After obtaining a petition to arrest Burgess for Gardner's murder, Decatur police arrested Burgess at his parents' residence on August 16, 1993. Burgess was transported to the police station, where he gave police a statement. In his statement, Burgess maintained that on the evening of the shooting, he had seen Gardner coming out of a convenience store near the mall and had asked Gardner, whom he said he knew from school, for a ride to his friends' apartment on Graymont Lane. Burgess stated that Gardner agreed to give him a ride and then drove him to the apartment. Burgess stated that when they arrived at the apartment, he tried to warn Gardner that Stevenson and Jones intended to rob him, but Gardner was not concerned. Burgess stated that Stevenson and Jones got into Gardner's car with him and that Gardner then proceeded to the remote area on Ray Avenue, where, Burgess stated, Stevenson and Jones intended to rob Gardner. Burgess stated that during the robbery, he pointed his gun at Gardner and that the gun accidentally discharged, shooting Gardner in the head.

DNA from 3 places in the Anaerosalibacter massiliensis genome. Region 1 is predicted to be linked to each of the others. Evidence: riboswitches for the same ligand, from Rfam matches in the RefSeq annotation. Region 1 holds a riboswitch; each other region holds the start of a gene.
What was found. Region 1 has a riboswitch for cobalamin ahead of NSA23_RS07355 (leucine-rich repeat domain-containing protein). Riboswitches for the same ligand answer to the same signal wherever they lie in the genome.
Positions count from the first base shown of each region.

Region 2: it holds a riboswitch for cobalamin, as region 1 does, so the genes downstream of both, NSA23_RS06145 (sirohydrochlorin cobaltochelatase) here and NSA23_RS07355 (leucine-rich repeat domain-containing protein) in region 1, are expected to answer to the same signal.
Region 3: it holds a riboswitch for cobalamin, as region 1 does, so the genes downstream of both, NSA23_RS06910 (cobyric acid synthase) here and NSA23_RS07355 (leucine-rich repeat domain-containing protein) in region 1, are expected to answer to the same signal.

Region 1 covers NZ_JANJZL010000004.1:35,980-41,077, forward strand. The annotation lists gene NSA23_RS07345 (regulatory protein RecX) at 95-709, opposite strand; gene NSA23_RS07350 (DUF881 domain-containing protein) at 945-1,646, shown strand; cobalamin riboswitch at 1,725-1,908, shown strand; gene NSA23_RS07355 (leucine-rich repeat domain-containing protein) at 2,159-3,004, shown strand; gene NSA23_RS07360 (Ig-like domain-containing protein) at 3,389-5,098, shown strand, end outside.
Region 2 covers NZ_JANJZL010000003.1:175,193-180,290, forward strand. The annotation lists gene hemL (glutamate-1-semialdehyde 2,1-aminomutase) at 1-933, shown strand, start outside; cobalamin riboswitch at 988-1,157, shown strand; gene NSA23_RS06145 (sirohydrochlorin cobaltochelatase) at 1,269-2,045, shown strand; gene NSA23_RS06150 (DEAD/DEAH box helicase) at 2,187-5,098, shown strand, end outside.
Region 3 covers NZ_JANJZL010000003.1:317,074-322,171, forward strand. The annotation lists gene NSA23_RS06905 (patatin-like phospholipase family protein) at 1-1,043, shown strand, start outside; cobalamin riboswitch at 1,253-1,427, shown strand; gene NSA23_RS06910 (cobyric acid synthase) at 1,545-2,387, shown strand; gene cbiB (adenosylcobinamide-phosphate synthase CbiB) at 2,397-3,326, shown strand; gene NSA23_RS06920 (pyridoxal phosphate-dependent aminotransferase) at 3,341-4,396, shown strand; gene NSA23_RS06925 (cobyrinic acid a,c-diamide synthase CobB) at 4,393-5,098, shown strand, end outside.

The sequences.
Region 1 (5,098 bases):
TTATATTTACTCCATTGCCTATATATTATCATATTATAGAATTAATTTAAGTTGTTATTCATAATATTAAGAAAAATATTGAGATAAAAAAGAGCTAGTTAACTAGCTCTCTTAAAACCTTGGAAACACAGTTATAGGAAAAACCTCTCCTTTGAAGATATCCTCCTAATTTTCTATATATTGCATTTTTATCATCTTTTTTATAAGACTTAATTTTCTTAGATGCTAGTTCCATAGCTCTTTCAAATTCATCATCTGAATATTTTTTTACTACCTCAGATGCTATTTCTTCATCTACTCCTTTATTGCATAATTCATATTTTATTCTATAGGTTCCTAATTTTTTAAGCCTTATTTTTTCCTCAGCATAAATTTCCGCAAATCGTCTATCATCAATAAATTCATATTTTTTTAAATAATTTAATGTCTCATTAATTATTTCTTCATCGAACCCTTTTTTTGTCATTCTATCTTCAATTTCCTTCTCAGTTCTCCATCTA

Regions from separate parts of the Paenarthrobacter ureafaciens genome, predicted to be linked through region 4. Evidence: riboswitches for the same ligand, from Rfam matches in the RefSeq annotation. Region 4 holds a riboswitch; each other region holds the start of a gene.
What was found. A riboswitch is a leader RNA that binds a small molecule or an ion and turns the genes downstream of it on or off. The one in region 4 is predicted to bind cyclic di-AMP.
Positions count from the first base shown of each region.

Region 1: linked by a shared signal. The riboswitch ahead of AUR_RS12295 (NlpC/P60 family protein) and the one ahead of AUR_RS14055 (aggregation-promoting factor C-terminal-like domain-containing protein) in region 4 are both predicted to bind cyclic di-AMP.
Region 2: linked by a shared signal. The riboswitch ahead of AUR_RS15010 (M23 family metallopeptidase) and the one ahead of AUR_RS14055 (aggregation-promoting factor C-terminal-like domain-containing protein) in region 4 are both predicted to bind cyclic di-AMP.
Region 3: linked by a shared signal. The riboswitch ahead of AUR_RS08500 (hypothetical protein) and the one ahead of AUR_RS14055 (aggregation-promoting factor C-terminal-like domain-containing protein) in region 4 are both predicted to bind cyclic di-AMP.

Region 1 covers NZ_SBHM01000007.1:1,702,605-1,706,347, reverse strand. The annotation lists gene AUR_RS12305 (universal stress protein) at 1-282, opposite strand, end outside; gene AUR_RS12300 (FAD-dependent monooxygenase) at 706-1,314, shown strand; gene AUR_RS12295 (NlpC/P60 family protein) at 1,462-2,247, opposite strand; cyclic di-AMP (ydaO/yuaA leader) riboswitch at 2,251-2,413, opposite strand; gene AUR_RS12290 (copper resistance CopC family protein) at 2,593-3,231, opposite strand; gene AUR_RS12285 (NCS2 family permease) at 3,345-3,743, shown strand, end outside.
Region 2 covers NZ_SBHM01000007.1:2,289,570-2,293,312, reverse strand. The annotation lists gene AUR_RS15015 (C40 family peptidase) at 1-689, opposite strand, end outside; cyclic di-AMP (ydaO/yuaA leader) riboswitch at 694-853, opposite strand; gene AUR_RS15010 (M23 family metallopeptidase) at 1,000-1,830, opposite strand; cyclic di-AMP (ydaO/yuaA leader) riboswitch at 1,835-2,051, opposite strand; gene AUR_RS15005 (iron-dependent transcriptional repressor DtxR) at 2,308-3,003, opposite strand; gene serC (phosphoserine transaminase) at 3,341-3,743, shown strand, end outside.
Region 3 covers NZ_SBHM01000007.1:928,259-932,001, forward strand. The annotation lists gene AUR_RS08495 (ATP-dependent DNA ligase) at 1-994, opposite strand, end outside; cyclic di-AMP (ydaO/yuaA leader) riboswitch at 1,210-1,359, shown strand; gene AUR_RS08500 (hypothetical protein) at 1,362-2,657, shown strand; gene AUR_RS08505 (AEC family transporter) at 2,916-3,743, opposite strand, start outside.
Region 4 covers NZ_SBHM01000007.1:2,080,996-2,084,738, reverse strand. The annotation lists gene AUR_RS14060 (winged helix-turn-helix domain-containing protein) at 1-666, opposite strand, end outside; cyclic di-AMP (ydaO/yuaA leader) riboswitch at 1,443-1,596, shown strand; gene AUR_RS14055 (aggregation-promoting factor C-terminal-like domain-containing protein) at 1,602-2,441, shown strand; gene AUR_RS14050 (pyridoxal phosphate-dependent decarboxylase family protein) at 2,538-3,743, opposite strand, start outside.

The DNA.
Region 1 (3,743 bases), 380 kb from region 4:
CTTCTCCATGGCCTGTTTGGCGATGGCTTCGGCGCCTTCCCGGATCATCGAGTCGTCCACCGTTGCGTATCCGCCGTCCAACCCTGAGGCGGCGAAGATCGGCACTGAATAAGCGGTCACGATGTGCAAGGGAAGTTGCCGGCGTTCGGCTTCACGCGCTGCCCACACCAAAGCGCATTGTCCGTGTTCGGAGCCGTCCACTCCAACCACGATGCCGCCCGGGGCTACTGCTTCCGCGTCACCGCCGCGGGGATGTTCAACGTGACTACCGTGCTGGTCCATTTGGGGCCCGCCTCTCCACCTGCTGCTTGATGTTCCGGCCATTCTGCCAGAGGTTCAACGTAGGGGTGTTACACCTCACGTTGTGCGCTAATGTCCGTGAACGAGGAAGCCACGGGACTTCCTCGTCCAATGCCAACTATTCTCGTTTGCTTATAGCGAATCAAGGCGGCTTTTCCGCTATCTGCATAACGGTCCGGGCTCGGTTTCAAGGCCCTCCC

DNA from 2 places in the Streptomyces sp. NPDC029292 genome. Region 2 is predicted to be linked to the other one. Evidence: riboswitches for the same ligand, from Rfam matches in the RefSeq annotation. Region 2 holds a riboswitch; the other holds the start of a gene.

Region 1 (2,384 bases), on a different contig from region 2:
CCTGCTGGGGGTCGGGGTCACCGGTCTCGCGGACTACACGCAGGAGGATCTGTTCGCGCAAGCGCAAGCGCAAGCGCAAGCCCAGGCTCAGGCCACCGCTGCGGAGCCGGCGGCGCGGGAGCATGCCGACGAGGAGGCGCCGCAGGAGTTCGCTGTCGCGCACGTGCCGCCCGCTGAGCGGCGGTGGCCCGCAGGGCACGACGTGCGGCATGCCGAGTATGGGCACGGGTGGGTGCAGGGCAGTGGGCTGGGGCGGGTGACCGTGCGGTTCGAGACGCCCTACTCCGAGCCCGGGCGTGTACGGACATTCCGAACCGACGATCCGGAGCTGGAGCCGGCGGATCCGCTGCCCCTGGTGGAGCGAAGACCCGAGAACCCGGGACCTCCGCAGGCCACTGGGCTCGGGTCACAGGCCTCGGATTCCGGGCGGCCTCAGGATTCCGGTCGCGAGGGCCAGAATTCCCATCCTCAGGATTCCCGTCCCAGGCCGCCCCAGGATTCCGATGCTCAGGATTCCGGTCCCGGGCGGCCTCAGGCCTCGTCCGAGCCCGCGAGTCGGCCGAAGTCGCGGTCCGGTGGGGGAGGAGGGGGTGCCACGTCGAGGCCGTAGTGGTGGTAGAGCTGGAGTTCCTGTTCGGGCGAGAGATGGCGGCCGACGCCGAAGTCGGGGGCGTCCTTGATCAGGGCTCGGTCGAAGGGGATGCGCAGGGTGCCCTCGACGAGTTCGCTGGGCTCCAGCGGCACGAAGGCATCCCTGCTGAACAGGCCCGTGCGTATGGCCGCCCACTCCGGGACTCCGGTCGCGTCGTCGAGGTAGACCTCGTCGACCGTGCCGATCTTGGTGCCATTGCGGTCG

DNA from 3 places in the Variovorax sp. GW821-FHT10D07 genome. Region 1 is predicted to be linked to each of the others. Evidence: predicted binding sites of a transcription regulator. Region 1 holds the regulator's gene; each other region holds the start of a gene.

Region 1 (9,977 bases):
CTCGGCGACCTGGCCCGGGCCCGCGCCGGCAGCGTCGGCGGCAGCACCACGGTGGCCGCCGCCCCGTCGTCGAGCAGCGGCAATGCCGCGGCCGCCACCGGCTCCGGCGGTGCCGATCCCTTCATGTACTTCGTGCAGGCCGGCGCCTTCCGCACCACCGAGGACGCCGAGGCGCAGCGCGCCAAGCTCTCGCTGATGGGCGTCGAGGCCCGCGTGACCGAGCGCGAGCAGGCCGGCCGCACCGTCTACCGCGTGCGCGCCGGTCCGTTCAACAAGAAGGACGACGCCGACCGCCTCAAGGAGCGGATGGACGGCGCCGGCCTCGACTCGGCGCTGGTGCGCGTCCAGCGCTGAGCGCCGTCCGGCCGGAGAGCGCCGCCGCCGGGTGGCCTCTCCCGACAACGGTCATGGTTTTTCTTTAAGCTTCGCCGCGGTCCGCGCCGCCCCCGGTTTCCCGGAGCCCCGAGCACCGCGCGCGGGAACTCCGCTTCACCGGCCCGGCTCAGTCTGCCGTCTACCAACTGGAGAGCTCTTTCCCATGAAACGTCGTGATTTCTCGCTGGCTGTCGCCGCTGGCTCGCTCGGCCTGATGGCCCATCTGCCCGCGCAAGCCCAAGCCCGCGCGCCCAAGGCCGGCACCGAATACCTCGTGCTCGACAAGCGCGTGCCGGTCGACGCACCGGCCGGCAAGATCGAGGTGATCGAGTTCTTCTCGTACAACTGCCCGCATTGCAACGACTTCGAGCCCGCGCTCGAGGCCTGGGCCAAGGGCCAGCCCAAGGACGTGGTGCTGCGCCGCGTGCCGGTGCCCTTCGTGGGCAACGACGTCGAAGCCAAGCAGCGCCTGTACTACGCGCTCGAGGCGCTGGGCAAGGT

In compliance with their immunity agreements, the state did not prosecute Stevenson or Jones for any participation in the crime. Although Stevenson and Jones admitted at Burgess's trial that earlier on the day of the shooting they had participated in the discussion with Burgess concerning Burgess's plan to steal a car or a car stereo, both men testified that they had no prior knowledge of Burgess's intention to rob or to kill Gardner. Both men testified that when they left their apartment with Burgess and Gardner in Gardner's car, they believed Gardner was taking them to a party.